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Life of Luther—1525 Marriage is Honorable Among All


In observation of the 500th anniversary of the Lutheran Reformation,
we are presenting a brief survey of the life of Martin Luther. The series continues
with major events in the life of the Reformer that took place after 1517.

For many hundreds of years, the Roman Catholic Church had exalted celibacy above marriage, and had even prohibited its priests, monks, and nuns from marrying. Martin Luther, however, taught from Scripture that bishops or pastors could be married (see I Timothy 3:2). In fact, the Apostle Paul wrote that
“it is better to marry than to burn with passion.” (I Corinthians 7:9)

Nevertheless, Luther himself did not intend to get married. Because he had been declared a heretic, he posed a danger to those who kept company with him. In 1521 he said, “They will never force a wife upon me.” But in 1523 a group of nuns became aware of Luther’s criticism of required celibacy and monasticism. Luther helped arrange for their escape from a convent. The nuns hid in fish barrels on the back of a cart and escaped to Wittenberg. Within months Luther was able to find husbands or employment for all of them except one—Katherine von Bora.

Katherine von Bora

Very little is known of Katherine’s birth (1499) and early life. She entered a cloister at age five and became a nun in 1515. After her escape from the nunnery, Luther tried without success to arrange for her marriage. She stated that she would marry only Luther or a friend of his, Nicholas von Amsdorf. Although reluctant at first, Luther (42) married Katherine (26) on June 13, 1525. Philip Melanchthon spoke out against the union, thinking it would distract from the goals of the Reformation, but Luther said that “his marriage would please his father, rile the pope, cause the angels to laugh, and the devils to weep.” Luther wanted to show that Protestant clergy could and should get married if they chose to.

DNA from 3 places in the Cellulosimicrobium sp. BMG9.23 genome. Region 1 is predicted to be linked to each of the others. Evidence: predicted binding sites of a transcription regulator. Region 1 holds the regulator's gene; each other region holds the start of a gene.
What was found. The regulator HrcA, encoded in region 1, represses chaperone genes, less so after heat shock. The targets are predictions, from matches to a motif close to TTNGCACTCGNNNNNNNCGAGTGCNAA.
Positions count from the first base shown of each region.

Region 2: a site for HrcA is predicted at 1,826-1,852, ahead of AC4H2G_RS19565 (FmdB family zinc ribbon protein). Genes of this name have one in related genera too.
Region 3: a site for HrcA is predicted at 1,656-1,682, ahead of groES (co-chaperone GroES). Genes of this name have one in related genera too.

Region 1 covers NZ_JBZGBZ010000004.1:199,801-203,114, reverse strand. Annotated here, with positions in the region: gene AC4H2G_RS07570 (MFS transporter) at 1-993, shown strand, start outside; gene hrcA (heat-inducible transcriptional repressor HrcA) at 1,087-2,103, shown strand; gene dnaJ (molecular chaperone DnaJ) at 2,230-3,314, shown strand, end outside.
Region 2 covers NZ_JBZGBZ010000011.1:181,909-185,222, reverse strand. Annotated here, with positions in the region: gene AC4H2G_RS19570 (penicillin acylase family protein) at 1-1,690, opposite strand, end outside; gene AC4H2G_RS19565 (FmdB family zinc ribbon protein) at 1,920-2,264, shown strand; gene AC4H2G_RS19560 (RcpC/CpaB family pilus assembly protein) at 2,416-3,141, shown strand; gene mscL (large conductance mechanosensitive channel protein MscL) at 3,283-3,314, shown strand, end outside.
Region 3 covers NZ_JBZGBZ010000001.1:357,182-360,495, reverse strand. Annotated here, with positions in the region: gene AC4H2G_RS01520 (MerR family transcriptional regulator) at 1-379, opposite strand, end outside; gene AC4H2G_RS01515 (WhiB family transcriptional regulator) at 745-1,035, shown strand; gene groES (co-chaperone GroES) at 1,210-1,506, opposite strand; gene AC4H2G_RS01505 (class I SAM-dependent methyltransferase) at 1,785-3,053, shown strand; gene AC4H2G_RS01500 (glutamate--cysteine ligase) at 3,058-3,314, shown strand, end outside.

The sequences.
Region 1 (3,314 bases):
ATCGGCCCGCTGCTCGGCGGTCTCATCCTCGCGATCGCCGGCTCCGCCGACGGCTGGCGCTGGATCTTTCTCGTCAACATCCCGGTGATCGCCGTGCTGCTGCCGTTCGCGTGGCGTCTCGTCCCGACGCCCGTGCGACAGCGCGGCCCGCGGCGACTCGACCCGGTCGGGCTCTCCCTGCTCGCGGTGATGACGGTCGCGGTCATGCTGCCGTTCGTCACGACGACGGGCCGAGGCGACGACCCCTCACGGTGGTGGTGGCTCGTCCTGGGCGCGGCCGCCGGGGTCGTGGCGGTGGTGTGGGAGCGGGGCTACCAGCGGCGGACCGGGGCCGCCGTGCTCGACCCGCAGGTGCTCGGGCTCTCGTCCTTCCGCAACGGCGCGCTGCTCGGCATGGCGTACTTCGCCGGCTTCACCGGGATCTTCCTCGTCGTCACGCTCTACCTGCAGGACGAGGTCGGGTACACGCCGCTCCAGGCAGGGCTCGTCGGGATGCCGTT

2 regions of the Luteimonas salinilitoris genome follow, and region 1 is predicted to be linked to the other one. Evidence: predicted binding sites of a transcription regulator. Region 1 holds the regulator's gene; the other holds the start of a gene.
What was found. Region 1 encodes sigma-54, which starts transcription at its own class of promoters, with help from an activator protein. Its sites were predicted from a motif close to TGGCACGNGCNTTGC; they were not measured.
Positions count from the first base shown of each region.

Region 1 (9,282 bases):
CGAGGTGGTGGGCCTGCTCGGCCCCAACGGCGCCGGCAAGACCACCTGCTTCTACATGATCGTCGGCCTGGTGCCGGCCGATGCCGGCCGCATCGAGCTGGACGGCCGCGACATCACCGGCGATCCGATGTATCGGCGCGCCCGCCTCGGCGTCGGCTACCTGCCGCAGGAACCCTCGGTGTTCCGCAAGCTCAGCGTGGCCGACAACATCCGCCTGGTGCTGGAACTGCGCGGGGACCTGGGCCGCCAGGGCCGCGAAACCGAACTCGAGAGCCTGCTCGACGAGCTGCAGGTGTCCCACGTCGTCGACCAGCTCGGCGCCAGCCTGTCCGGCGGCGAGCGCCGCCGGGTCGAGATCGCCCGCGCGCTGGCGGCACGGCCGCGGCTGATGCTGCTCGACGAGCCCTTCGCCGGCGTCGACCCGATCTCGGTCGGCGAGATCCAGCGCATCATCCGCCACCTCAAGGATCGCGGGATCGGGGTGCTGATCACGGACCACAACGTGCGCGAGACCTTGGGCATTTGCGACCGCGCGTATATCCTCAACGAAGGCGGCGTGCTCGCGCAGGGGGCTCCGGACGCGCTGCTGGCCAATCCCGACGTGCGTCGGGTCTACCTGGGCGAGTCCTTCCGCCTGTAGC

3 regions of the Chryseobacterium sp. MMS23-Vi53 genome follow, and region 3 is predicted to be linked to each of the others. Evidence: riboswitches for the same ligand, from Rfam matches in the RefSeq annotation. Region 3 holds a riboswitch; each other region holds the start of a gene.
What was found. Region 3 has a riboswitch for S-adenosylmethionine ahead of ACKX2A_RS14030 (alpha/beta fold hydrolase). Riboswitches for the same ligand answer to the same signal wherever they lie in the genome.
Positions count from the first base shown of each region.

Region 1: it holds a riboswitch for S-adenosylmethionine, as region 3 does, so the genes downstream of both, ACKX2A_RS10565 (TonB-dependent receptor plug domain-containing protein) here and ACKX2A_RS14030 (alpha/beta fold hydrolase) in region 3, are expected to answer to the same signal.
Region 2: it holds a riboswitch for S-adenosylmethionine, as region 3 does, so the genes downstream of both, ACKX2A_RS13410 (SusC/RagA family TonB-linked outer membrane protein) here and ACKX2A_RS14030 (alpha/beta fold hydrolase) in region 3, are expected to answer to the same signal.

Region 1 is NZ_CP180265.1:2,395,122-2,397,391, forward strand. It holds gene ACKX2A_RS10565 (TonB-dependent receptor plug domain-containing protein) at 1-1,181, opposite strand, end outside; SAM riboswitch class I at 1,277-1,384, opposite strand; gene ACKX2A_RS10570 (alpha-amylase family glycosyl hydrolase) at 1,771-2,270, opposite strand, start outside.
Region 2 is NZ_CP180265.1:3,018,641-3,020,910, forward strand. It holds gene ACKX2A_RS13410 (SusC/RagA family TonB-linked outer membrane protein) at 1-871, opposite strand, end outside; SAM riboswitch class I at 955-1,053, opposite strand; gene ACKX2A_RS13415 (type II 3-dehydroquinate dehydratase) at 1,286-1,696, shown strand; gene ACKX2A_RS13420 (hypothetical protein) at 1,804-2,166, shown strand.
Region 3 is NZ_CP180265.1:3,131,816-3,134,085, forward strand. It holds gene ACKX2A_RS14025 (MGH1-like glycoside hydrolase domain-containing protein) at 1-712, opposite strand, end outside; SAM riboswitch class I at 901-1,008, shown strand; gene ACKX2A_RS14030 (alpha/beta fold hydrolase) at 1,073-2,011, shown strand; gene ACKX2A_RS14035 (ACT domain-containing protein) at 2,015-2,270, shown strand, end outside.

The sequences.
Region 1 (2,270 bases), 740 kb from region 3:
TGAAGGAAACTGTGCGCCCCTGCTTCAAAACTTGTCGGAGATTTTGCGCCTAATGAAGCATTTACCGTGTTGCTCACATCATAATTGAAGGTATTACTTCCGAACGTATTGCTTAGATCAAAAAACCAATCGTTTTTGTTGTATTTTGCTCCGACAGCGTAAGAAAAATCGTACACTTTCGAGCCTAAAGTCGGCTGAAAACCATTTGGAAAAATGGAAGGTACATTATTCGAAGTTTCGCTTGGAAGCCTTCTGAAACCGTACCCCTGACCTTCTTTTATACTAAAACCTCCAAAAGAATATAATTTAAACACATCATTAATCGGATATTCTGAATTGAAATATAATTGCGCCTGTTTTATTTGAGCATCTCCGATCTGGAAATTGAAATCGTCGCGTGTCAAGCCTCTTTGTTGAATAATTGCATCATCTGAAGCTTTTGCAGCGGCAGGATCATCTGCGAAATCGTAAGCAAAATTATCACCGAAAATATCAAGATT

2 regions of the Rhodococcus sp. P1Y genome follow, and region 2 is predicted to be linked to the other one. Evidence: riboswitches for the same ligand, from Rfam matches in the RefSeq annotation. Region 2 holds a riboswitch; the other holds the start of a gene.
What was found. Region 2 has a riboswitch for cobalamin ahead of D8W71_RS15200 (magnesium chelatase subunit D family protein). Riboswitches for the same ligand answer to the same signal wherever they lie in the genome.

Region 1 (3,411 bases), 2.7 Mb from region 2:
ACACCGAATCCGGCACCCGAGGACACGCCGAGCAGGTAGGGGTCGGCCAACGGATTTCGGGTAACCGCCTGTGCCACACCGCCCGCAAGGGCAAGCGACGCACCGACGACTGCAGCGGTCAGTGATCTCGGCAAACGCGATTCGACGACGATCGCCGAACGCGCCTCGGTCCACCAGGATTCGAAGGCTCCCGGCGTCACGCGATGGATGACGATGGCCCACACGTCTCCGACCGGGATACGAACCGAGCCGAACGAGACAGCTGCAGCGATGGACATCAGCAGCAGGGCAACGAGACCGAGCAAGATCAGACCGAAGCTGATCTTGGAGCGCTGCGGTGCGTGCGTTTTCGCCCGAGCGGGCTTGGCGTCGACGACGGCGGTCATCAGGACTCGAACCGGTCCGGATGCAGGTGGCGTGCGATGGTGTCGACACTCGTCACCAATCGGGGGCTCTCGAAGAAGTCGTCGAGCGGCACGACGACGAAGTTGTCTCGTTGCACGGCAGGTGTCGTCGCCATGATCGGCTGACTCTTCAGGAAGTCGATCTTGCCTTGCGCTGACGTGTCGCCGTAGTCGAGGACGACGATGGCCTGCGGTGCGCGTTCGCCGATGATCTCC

The Luther Home

Somewhat unusually for that time, Luther allowed Katherine to share in the managing of the household. Their home in Wittenberg was a three-story former monastery, the “Black Cloister,” a wedding gift from Elector John Frederick. Katherine soon managed a large staff, operated a brewery, gardened, raised pigs and cows, and conducted much of the daily business. In addition to the six children of their own, they took in four orphans and often housed university students and extended family. During times of widespread illness, Katherine cared for the sick, using their home as a hospital. Luther had several nicknames for his wife, including “Lord Katie,” the “Boss of Zulsdorf,” and the “Morning Star of Wittenberg,” because she was often up by 4:00 A.M. to tend to her many duties. Because of her great competence, Luther could spend much of his time studying, writing, teaching, and preaching. In this respect, she set a good example for pastors’ wives today, working behind the scenes to enable their husbands to devote more time and energy to ministry with the Word.

But Katherine also contributed to the many theological conversations around the dinner table. She was a true companion in every way. The Luther home was filled with love, laughter, and music. No doubt it was because of her that Luther wrote, “There is no more lovely, friendly, and charming relationship, communion, or company than a good marriage.”

After Luther’s death in 1546, Katherine had a difficult life. She outlived him by only six years, dying from complications caused by a carriage accident in 1552. On her deathbed she is reported to have said, “I will stick to Christ as a burr to cloth.”

Joe Lau is a professor at Immanuel Lutheran College in Eau Claire, Wisconsin.